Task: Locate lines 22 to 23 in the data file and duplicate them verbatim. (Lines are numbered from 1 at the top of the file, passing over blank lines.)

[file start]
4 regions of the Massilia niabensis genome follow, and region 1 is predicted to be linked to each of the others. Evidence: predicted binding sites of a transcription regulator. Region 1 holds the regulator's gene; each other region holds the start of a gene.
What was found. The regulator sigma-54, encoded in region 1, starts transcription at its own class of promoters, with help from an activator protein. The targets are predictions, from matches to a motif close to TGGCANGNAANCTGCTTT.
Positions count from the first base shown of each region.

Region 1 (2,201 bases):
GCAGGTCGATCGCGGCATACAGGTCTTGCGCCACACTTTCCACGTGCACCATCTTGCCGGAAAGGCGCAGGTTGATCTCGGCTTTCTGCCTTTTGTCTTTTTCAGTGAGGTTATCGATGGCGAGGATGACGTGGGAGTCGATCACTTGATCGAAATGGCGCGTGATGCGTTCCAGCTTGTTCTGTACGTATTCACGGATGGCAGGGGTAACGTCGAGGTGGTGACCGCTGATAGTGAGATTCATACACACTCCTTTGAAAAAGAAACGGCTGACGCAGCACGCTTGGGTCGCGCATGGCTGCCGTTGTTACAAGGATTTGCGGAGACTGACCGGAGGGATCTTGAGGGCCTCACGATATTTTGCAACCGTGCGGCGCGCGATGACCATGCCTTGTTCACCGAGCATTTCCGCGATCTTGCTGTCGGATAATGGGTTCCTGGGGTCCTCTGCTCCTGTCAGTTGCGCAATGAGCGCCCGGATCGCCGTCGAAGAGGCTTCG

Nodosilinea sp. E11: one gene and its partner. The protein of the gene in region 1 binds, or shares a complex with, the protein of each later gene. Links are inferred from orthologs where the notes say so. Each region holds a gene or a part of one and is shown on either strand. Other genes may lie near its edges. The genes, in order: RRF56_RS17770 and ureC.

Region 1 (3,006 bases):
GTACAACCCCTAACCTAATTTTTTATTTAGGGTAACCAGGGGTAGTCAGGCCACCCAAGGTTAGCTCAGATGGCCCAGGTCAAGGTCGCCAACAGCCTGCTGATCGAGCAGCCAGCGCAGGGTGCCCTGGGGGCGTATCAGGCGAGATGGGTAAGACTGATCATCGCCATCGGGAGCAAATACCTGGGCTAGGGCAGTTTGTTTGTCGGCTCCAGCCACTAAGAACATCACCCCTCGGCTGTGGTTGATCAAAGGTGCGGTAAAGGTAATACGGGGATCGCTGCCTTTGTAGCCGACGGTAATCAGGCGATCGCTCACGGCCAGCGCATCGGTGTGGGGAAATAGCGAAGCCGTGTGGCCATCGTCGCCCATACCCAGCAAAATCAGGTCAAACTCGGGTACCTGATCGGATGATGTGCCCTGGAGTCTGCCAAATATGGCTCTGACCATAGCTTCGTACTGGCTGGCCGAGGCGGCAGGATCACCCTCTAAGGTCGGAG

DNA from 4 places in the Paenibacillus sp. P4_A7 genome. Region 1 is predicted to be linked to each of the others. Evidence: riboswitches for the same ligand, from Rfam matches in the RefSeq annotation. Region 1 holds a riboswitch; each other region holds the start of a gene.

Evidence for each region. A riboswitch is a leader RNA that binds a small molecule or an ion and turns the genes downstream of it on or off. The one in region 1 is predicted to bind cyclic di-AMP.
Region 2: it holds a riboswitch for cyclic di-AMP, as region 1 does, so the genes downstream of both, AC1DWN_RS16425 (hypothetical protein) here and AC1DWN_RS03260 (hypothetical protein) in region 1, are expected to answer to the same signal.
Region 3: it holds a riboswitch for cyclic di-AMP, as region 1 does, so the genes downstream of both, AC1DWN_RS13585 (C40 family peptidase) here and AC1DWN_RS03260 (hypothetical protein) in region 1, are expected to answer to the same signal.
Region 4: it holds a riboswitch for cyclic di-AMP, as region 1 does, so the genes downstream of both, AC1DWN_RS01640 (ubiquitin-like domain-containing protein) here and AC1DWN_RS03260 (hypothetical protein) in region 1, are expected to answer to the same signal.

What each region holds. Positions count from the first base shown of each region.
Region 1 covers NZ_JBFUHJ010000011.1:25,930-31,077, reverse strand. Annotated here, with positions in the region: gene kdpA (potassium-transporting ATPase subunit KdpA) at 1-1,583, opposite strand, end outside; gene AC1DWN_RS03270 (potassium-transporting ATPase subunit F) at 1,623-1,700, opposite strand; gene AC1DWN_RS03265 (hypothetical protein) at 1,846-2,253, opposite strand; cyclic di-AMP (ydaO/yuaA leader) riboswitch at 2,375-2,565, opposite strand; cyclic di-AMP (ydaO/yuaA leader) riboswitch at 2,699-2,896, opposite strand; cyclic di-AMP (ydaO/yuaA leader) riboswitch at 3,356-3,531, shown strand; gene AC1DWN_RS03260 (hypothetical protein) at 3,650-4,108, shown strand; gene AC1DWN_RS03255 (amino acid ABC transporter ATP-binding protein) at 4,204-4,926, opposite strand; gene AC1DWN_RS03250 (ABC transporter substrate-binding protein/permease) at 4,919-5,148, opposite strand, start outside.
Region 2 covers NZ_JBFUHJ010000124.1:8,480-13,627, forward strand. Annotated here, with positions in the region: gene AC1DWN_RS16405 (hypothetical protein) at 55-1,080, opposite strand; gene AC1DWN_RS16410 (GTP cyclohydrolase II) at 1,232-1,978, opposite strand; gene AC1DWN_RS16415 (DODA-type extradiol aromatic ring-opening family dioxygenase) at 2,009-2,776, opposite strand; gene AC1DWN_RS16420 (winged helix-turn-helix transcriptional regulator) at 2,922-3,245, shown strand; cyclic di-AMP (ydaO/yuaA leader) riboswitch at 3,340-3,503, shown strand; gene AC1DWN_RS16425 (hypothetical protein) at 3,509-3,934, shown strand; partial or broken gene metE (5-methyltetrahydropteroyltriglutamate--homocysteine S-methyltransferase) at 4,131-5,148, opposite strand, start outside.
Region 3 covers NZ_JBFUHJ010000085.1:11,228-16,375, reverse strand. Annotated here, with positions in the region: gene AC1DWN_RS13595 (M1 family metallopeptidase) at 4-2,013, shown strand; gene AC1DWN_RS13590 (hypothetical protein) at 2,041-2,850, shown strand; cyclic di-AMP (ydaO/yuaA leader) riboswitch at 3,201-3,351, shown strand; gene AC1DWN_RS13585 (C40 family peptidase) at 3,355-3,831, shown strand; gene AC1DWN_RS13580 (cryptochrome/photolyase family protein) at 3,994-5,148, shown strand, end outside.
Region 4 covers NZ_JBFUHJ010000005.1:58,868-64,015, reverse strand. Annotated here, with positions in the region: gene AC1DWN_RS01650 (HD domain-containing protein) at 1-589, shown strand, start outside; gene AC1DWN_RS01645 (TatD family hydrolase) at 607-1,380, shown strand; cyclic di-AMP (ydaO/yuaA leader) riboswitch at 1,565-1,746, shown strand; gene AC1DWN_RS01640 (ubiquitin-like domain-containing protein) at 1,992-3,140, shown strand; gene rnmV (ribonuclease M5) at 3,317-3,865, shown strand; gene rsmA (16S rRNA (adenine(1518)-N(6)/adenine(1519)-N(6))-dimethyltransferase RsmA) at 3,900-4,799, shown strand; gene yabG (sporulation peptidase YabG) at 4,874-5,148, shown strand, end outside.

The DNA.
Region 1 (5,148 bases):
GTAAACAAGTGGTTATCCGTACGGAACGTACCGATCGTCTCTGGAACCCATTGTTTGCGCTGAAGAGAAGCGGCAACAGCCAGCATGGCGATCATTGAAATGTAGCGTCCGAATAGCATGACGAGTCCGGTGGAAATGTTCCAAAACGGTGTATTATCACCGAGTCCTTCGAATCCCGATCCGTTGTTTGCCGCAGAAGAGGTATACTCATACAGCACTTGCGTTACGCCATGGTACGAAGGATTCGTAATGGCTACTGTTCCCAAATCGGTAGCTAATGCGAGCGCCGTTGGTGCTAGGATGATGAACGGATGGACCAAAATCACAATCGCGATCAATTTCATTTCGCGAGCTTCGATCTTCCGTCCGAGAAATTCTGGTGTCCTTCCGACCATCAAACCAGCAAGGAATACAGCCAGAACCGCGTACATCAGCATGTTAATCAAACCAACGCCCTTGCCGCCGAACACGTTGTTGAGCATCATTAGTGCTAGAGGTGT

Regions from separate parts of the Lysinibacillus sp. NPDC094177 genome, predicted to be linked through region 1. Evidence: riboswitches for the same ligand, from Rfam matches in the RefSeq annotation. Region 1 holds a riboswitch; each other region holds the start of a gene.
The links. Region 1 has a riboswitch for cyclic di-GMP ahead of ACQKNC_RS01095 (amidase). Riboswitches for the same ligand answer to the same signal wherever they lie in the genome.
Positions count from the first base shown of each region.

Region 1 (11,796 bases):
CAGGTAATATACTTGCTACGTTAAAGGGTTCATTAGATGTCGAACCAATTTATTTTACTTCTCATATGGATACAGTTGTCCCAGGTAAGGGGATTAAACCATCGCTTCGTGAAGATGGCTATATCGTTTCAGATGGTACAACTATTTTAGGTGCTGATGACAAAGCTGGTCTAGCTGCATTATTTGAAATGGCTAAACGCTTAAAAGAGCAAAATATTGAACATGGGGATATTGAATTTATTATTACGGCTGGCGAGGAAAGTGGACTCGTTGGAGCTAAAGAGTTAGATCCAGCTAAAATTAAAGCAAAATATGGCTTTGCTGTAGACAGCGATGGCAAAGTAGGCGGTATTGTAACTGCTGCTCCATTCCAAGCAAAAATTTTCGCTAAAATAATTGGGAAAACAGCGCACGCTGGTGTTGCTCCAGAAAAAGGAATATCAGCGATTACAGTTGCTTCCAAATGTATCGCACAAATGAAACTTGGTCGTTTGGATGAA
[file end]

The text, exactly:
Regions from separate parts of the Lysinibacillus sp. NPDC094177 genome, predicted to be linked through region 1. Evidence: riboswitches for the same ligand, from Rfam matches in the RefSeq annotation. Region 1 holds a riboswitch; each other region holds the start of a gene.
The links. Region 1 has a riboswitch for cyclic di-GMP ahead of ACQKNC_RS01095 (amidase). Riboswitches for the same ligand answer to the same signal wherever they lie in the genome.